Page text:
Revealing Hegemony: Agonistic Information Design

Money and politics have always gone together, and wealth has wielded influence since the beginnings of democracy. So it is not surprising that elected representatives are influenced by the individuals, corporations, and interest groups that fund their campaigns. With improved access to data and new ways of expressing information, novel computational forms illuminate in greater detail and with new cleverness this age-old entanglement of money and politics. For instance, the computational visualization State-Machine: Agency (Carlson and Cerveny 2005)1 depicts the relationship between United States senators and their campaign contributors (figure 2.1). In the digital project, senators are represented as either red or blue circles, depending on their political party affiliation, and the size of their circle is determined by the total amount of campaign funds received. The circles are placed on the screen relative to the amount of funding received from one of three variable funding sources. Each funding source is represented by a plus sign, whose size is determined by the total number of dollars contributed to all campaigns. Funding sources such as lawyers and law firms, which contributed $744,660,550 to all Senate campaigns in 2007, are visually represented as proportionately larger than funding sources such as public- sector unions, whose contributions totaled $7,935,381. A senator who received more funding from lawyers and law firms than from public- sector unions would thus appear closer to that representative plus sign. Using menus in the interface, users can select different combinations of funding sources, resulting in the display of different images. Each new image reveals a different pattern of associations between senators and campaign contributions.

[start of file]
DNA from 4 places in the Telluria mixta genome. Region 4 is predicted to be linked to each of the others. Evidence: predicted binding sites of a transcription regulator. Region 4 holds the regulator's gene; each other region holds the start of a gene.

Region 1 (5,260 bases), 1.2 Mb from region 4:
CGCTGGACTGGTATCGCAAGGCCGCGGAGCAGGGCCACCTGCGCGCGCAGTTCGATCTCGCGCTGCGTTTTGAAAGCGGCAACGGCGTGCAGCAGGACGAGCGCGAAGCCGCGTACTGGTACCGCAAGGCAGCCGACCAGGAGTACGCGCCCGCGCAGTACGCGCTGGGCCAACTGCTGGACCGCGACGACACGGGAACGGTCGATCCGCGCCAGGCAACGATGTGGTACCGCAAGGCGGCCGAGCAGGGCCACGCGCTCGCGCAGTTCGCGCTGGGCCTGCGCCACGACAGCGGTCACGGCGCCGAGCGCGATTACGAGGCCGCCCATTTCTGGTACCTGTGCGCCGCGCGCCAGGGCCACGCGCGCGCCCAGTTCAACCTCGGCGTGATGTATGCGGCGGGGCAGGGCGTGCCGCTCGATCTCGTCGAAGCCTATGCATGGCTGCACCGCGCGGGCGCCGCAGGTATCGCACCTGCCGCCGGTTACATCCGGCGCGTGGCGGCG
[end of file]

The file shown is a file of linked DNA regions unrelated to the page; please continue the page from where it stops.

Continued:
In many ways, State-Machine: Agency is familiar as a computational visualization. It draws together and renders a complex set of data; it makes use of standard visual cues such as shape, size, and color to assign

Figure 2.1

Max Carlson and Ben Cerveny, State-Machine: Agency (2005), http://state-machine .org

significance to the data; and through a simple interface, it enables user interaction (by manipulating variables, users can explore the data and generate new representations based on their interests and desires). But beyond these familiar qualities and mechanisms, State-Machine: Agency is distinctive in ways that make it exemplary of adversarial design. Foremost, the visualization assumes a decidedly political stance. Because of this explicit political stance, it diverges sharply from the tradition of visualization as a scientific technique that is presumed devoid of bias. This political stance can be immediately perceived in the title. In computer science, a state machine is a model of a set of possible behavioral relations between input, output, and action in which the status of the system is known, stored, and available to be operated on by procedural means. The title thus draws an association between an algorithmic process, which suggests a notion of the determined or expected, and the ways in which a particular political state operates. In case the perspective is not clear from the title of the project, the introductory screen to the visualization states, "Money drives the American political system."